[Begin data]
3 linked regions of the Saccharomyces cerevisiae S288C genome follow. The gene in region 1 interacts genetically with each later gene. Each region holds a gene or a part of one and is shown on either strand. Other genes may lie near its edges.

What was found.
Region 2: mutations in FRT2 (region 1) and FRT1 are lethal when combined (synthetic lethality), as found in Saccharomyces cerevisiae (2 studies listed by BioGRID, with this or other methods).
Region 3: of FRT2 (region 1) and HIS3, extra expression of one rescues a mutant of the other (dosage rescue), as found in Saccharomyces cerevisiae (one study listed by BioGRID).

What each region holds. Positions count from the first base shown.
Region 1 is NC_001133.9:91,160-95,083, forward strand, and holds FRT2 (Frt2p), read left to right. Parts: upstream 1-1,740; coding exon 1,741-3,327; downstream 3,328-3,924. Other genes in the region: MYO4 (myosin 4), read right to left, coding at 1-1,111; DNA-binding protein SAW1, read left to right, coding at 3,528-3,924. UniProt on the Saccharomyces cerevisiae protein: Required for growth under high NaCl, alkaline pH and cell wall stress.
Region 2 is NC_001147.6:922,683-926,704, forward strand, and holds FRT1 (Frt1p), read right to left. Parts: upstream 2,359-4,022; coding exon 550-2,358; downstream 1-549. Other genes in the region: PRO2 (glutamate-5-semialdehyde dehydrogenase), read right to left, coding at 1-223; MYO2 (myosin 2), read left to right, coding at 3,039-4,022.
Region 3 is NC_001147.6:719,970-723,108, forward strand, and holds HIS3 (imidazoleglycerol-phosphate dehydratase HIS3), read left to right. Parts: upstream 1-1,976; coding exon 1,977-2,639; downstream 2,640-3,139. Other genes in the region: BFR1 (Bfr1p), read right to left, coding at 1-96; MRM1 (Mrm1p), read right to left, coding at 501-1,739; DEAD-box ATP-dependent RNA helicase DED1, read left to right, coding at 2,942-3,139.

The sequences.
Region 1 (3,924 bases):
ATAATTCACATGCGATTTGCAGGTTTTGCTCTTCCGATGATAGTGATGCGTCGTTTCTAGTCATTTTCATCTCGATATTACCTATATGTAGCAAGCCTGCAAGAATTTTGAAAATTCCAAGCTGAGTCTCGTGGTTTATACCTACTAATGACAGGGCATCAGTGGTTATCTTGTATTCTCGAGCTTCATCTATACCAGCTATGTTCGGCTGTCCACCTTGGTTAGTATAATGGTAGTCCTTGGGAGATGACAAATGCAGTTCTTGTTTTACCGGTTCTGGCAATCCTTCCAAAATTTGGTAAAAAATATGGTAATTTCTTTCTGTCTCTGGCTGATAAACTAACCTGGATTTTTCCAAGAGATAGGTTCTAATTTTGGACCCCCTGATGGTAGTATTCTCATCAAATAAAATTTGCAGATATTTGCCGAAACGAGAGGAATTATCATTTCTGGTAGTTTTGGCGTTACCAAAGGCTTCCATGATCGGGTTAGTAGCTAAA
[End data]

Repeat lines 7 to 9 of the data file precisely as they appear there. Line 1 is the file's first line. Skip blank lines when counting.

Region 2 is NC_001147.6:922,683-926,704, forward strand, and holds FRT1 (Frt1p), read right to left. Parts: upstream 2,359-4,022; coding exon 550-2,358; downstream 1-549. Other genes in the region: PRO2 (glutamate-5-semialdehyde dehydrogenase), read right to left, coding at 1-223; MYO2 (myosin 2), read left to right, coding at 3,039-4,022.
Region 3 is NC_001147.6:719,970-723,108, forward strand, and holds HIS3 (imidazoleglycerol-phosphate dehydratase HIS3), read left to right. Parts: upstream 1-1,976; coding exon 1,977-2,639; downstream 2,640-3,139. Other genes in the region: BFR1 (Bfr1p), read right to left, coding at 1-96; MRM1 (Mrm1p), read right to left, coding at 501-1,739; DEAD-box ATP-dependent RNA helicase DED1, read left to right, coding at 2,942-3,139.

The sequences.